While exactly what Romney meant to say in the exchange is unclear, the comments came as Republicans in Congress were insisting that money allocated for hurricane relief be offset by spending reductions elsewhere.


Tuesday, October 30, 2012

7/11 Count Down to Election Day!  11 Reasons to Support Scott Peters in 7 Days

San Diego -- With just one week left until Election Day, the Scott Peters for Congress campaign is reminding voters of eleven reasons in seven days to support Peters over Tea Party candidate and 12-year incumbent Brian Bilbray. (Everyone does a Top 10, but ours goes to 11. Hat tip to Nigel Tufnel.)

Reason #11: Scott Will Fight for Small Businesses

While on the San Diego Port Commission, Scott championed a“Rent Relief” program for Port Tenants. During the economic downturn, a number of the region’s small businesses faced ruin, including some Port tenants. Scott supported a partnership with them in which tenants were allowed to defer their rent payments in 2009 so they would have enough cash flow to stay in business.  As a result, ALL these business stayed afloat and re-paid their debts in full.

To support small businesses at the federal level, when Scott goes to Congress, he will push for legislation that requires financial institutions that received (Troubled Asset Relief Program or TARP) bailout money to make more small business loans available. Scott knows that more than 90 percent of the jobs in San Diego are generated by small businesses, and he’ll make sure entrepreneurs get the support they need.

Reason #10: Scott Will Make Government More Accountable

While on the City Council, Scott led the City through its transition to a Strong Mayor-Strong Council form of government, to make City Hall more accountable to the public. He hired the City’s first Independent Budget Analyst,led the creation of the City’s first-ever Audit Committee, and established an Independent Auditor function, so the auditor would report to the City Council, not to the management it audits. He also formed the City’s first-ever Ethics Commission.
When Scott goes to Congress, he’ll push for a “No Budget No Pay Law” as a way to hold representatives accountable for doing their jobs
. This includes working together to pass a federal budget. Congress’s inability to reach agreement on a federal budget caused America’s credit rating to be downgraded for the first time in our history. It led us to this fiscal cliff that threatens jobs, our economy and even national security. Congressman Bilbray counts the draconian cuts forced by sequestration as a hallmark example of bipartisan work. We can do better.
For more information about Scott Peters campaign to fix Congress, go to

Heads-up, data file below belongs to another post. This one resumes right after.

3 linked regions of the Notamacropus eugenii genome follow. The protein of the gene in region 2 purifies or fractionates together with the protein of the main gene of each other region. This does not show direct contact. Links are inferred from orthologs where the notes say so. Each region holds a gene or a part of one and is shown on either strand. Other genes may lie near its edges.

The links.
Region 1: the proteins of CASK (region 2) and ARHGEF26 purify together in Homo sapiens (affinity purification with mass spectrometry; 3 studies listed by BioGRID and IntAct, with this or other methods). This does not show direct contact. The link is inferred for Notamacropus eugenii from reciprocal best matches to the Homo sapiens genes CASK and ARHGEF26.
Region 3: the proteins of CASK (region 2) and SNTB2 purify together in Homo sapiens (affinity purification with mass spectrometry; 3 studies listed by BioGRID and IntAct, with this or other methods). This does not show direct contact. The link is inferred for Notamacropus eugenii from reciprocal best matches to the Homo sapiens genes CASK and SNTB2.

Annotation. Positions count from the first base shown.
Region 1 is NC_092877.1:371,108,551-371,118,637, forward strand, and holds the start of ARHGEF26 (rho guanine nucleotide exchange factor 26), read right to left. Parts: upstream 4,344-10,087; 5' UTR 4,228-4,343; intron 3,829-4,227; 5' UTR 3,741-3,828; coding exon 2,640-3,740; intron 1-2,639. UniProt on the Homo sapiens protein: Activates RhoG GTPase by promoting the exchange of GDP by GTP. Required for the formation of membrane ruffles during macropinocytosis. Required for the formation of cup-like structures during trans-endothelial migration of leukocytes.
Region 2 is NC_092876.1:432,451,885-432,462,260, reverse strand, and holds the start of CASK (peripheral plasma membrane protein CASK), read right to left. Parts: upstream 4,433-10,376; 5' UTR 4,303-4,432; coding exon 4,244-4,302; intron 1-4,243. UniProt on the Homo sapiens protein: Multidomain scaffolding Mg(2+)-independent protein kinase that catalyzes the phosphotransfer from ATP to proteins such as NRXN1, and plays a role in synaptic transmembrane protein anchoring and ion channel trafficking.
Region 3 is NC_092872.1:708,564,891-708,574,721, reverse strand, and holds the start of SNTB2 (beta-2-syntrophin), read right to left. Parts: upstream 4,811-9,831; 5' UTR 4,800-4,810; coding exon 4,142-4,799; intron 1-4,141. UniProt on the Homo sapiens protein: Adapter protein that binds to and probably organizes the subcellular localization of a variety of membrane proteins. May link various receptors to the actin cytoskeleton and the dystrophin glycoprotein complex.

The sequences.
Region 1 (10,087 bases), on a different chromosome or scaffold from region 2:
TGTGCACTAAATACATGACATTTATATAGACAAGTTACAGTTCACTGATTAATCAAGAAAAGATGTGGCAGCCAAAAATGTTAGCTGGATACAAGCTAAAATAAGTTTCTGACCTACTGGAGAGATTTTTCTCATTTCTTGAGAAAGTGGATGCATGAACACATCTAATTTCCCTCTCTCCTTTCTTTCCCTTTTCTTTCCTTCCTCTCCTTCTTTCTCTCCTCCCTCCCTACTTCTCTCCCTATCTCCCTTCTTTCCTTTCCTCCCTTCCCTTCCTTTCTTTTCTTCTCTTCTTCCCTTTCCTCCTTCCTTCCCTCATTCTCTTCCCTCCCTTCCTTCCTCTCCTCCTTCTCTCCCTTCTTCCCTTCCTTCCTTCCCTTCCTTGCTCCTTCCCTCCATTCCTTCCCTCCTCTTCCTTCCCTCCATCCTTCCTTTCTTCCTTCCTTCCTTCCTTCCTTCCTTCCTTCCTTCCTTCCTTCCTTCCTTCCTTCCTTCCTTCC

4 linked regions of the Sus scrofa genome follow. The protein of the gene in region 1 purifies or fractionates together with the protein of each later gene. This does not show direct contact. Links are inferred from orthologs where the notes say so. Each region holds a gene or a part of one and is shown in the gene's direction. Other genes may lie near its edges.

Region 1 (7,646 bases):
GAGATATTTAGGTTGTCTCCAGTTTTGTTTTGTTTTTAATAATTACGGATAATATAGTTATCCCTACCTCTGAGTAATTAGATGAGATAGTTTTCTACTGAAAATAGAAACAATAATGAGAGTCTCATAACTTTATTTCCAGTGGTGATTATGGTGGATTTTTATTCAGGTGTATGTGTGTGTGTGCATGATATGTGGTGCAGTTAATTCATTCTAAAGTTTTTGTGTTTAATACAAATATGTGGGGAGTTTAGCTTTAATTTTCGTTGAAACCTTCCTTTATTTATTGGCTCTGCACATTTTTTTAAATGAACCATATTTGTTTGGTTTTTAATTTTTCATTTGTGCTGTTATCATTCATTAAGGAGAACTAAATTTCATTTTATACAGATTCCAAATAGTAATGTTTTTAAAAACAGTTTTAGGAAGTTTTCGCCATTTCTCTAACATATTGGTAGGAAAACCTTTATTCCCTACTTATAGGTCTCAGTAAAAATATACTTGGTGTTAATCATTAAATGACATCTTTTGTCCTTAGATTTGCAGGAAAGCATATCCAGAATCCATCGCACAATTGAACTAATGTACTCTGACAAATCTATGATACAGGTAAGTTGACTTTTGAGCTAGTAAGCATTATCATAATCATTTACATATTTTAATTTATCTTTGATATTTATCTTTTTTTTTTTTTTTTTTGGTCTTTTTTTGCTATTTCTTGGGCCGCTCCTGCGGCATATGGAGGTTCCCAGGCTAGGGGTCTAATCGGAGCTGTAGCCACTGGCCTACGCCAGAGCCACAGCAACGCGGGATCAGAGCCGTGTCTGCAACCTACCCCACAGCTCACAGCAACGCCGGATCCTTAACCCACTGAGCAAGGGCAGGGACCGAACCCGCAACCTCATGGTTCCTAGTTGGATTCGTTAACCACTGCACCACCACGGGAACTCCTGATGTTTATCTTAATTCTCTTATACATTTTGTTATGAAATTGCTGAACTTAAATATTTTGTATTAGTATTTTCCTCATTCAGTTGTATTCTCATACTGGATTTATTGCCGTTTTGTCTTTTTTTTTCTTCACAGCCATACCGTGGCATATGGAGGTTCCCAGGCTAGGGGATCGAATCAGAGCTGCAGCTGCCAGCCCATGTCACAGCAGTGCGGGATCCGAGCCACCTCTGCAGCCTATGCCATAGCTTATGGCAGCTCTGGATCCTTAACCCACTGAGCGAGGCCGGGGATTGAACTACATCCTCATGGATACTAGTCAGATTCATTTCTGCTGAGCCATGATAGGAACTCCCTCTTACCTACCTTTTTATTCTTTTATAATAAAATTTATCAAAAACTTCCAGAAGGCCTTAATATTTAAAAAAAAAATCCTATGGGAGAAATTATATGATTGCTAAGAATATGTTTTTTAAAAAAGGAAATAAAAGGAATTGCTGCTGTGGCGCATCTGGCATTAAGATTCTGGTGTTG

Monday, October 29, 2012

November 2012 Election Night Watch Party co-hosted by San Diego County Democratic Party and San Diego Labor Council

For the first time, San Diego’s Democratic Party and Labor Council will host all endorsed candidates for Election Night Watch Party celebration

Join the San Diego County Democratic Party and San Diego-Imperial Counties Labor Council for an Election Night watch party in downtown San Diego. Candidates, office holders and community leaders will join members of the public to watch election returns come in. 2012’s historic general election features the crucial Obama vs Romney presidential race, landmark San Diego races for Congress, Mayor, and State Legislature, and critical ballot measures at the state and local levels.

For the first time, all major endorsed candidates of the San Diego County Democratic Party and San Diego Labor Council will be headquartered in the same location on Election Night. Candidates, elected officials and campaign representatives will join activists and community members to mark the end of campaign season and watch election results come in on giant 50-inch screens throughout the evening.

Guests to include: Congressman Bob Filner, candidate San Diego Mayor; Port Commissioner Scott Peters, Candidate 52nd Congressional District; State Senator Juan Vargas, Candidate 51st Congressional District; State Senator Christine Kehoe, Assemblymember Marty Block, Candidate 39th State Senate District; San Diego Councilmember Todd Gloria, San Diego Councilmember David Alvarez; Jess Durfee, Chair, San Diego County Democratic Party; Lorena Gonzalez, Secretary-Treasurer/CEO, San Diego Labor Council.  All will be available to speak with media.

Tuesday, November 6, 2012
8:01 p.m.

The Westin Gaslamp Quarter, 910 Broadway Circle, San Diego, CA 92101
Reception: Garden Terrace Ballroom, 4th Floor
Lucas O’Connor, San Diego Labor Council
703-864-4619 Cell

San Diego and Imperial Counties Labor Council
3737 Camino del Rio South, #403, San Diego, CA 92108
619-228-8101 Office

National Nurses Group Backs Peters for Congress Over Bilbray

San Diego – National Nurses United, the nation’s largest professional association of registered nurses, and their state affiliate the California Nurses Association, have endorsed Scott Peters for Congress over Tea Party incumbent Brian Bilbray, the Peters campaign announced today.

“We believe you will do an excellent job in representing your district on health, women’s issues, and civil rights, which are important to Registered Nurses,” wrote NNU Political Action Committee Chair Carolyn Hietamaki, R.N., in a letter to Peters.